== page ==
The scene, a kitchen in a modest home, somewhere in the heartland. The time, not too many years down the road.
“Grandma, tell us about the old days,” says little Billy between forkfuls of macaroni and cheese.
“How old? Do you want to know about Elvis, JFK, LBJ, Woodstock or disco?” grandma replies.
“No, grandma, tell us about the good old days, when there used to be a United States,” says Sally.
“Oh, the good old days,” says grandma, wistfully. “OK, here goes. Once upon a time in a faraway land called Washington, lived a group of people elected to lead this country.
“There was a president and something called Congress, which consisted of the House and the Senate. The people who served in the House and the Senate were elected from every corner of this nation, to represent the people in their home towns, their home states.
“These Congress people debated the big issues of their day, and they passed laws that governed all the people of the United States.”
“Were they good people, grandma?” asks Billy.
“Yes, they were, as good as any, I suppose. But somewhere along the way they went bad. They were divided into two parties.”
“Like birthday parties, grandma?” asks Sally.
“No, child. Political parties are groups of people with similar ideas who band together to help each other get elected and to get their ideas passed into law. Birthday parties are way more fun, and besides, there is cake.
“There was a time when things actually got done in Washington, when elected officials cared about the people in their home states and worked for the good of the country. There was compromise, give and take. Each side gave a little, neither side got everything it wanted, but laws were passed, work was done, the country moved forward.”
“What happened, grandma?” asks Sally.
“Obamacare happened, child. The Democrats in Congress got it passed, they called it the Affordable Care Act, and it made a lot of Republicans crazy. They hated Obamacare like cats hate birds, like vampires hate sunshine, like Sooner fans hate Texas.
“They did everything they could to get rid of Obamacare. They tried to repeal it, then tried to get the Supreme Court to overturn it, but no matter how they huffed and puffed, they could not blow the Democrats’ Obamacare house down.
“And the Democrats fought just as hard to keep Obamacare as the law of the land. Pretty soon, both sides forgot about governing, about moving the country forward, and turned Washington into a battleground over Obamacare.
“Finally, the petty political fighting got so bad that both sides agreed to shut down the government.”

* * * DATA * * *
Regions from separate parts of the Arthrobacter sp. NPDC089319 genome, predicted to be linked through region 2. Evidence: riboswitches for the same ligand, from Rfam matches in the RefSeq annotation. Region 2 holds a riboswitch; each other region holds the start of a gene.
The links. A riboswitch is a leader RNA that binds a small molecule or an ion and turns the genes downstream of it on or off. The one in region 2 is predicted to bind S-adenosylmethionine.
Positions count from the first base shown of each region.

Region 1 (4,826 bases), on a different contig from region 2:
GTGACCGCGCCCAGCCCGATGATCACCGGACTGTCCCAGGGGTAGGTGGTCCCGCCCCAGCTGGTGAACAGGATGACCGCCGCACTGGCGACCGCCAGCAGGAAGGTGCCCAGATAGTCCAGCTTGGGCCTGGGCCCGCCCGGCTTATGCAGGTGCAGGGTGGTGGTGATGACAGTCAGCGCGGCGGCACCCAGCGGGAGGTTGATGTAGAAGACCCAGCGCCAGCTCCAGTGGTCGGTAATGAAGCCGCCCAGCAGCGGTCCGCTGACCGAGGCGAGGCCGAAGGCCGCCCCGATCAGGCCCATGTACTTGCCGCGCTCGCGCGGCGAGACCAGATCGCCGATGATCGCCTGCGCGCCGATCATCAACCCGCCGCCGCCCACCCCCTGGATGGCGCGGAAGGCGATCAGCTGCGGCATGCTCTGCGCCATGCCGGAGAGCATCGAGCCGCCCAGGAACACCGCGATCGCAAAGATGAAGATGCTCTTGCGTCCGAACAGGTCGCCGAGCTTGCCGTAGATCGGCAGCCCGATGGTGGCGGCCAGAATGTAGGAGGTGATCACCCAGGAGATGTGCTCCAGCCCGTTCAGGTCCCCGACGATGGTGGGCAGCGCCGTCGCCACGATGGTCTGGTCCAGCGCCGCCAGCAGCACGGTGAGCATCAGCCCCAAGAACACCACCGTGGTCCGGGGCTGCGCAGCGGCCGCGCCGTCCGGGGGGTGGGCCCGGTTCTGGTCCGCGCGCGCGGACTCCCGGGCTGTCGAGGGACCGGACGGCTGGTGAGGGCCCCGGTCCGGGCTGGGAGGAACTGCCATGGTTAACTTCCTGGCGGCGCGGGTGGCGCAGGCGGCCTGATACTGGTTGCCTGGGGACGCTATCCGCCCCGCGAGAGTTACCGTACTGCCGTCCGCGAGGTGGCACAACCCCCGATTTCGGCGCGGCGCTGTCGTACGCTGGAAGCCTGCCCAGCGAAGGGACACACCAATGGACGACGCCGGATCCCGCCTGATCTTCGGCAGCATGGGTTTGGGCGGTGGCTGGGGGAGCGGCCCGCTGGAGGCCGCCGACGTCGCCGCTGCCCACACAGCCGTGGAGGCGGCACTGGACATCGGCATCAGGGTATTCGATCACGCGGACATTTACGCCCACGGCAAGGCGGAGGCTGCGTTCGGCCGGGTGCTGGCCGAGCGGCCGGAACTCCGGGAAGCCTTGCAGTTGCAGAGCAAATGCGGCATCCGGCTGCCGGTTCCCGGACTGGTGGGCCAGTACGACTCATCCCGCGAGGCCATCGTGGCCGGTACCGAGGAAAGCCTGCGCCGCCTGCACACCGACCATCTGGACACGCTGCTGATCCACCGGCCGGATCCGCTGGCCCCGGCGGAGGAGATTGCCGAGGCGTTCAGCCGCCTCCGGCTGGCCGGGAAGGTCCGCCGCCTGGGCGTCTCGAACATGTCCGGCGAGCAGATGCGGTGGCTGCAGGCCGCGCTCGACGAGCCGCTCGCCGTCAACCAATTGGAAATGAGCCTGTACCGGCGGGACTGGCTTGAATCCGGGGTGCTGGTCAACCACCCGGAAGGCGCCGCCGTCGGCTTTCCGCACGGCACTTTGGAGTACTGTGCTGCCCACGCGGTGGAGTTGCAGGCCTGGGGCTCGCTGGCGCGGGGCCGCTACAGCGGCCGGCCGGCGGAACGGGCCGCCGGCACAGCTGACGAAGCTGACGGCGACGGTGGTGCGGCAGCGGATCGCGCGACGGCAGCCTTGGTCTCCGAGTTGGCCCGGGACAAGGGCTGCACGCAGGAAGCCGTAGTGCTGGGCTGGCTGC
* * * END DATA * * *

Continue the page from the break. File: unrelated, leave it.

“How did they do that, grandma?” asks Billy.
“Don’t talk with your mouth full,” replies grandma. “But back to your question, they didn’t pass a budget, so there was no money to pay for all the stuff the government does. People were put out of work, national parks and monuments were closed, federally funded health research halted and people couldn’t get federal loans.”
“Did the people in Congress get paid, grandma?” asks Sally.
“Oh, sure. They didn’t miss a paycheck. We all hoped the shutdown would only last a day or two, but it dragged on. Then, a couple of weeks after the shutdown started, the debt ceiling fell in. Congress had to vote to raise the debt ceiling to allow the country to borrow more money, but they were so busy fighting over Obamacare they didn’t do it, so the country went into default. In effect, we became a nation of deadbeats.”
“Like Uncle Charlie?” asks Billy.
“Yes child, like Uncle Charlie. And just like the bank foreclosed on Uncle Charlie and took away his trailer house, pickup, shotgun and bird dog, China foreclosed on us. Suddenly, our national parks, the Smithsonian, even the Statue of Liberty, belonged to a bunch of Chinese billionaires.”
“Didn’t the people get mad, grandma? Didn’t they vote the bad Congress people out of office?” asks Sally.
“Mad? People got madder than Rush Limbaugh trying to cross the street during a gay pride parade. They Facebooked, tweeted and did every other damn thing on social media, but it didn’t do any good. People got mad, but they soon went right back to voting for their favorite party, not for the best people. They were too busy playing Candy Crush Saga on their phones and watching ‘Here Comes Honey Boo Boo’ on TV to really care.
“Finally, people got tired of the whole mess and decided to just do away with the federal government altogether. That’s when the states started banding together. That’s why we live in Kanoktex, and why your cousins in Little Rock live in SEC Country and why most of the northern states are now part of Baja, Canada.
“It makes me sad just talking about it, kids. The United States of America was once the richest and most powerful nation in the world. Now we’ve been split up into a bunch of smaller fiefdoms, constantly scrapping with one another over this, that and the other thing. And we’re still trying to pay back the Chinese.
“Hurry up, kids, finish your supper. ‘Here Comes Honey Boo Boo’ is almost on.”
“So what’s the moral of the story, grandma?” asks Sally.
“Elected officials should never forget that their jobs are about governing, not politics,” grandma replies, wiping away a tear.
Mullin is senior writer of the News & Eagle. Email him at email@example.com.